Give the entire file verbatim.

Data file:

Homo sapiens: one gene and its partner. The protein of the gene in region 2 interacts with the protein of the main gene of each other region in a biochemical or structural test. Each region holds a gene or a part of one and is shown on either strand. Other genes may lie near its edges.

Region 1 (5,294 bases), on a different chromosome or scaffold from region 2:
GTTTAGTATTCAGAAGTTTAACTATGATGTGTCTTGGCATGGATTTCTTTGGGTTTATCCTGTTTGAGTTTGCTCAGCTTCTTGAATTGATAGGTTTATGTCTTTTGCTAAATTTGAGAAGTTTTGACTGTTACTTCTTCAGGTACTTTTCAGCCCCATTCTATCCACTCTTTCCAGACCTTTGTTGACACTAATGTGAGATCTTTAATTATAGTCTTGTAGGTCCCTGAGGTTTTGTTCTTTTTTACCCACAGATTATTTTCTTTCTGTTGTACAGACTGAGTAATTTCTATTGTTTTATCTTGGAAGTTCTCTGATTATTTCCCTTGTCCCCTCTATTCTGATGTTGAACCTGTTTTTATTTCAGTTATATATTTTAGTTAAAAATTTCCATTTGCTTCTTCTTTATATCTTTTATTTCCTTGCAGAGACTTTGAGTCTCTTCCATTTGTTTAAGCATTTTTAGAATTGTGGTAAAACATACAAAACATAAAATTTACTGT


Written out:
Homo sapiens: one gene and its partner. The protein of the gene in region 2 interacts with the protein of the main gene of each other region in a biochemical or structural test. Each region holds a gene or a part of one and is shown on either strand. Other genes may lie near its edges.

Region 1 (5,294 bases), on a different chromosome or scaffold from region 2:
GTTTAGTATTCAGAAGTTTAACTATGATGTGTCTTGGCATGGATTTCTTTGGGTTTATCCTGTTTGAGTTTGCTCAGCTTCTTGAATTGATAGGTTTATGTCTTTTGCTAAATTTGAGAAGTTTTGACTGTTACTTCTTCAGGTACTTTTCAGCCCCATTCTATCCACTCTTTCCAGACCTTTGTTGACACTAATGTGAGATCTTTAATTATAGTCTTGTAGGTCCCTGAGGTTTTGTTCTTTTTTACCCACAGATTATTTTCTTTCTGTTGTACAGACTGAGTAATTTCTATTGTTTTATCTTGGAAGTTCTCTGATTATTTCCCTTGTCCCCTCTATTCTGATGTTGAACCTGTTTTTATTTCAGTTATATATTTTAGTTAAAAATTTCCATTTGCTTCTTCTTTATATCTTTTATTTCCTTGCAGAGACTTTGAGTCTCTTCCATTTGTTTAAGCATTTTTAGAATTGTGGTAAAACATACAAAACATAAAATTTACTGT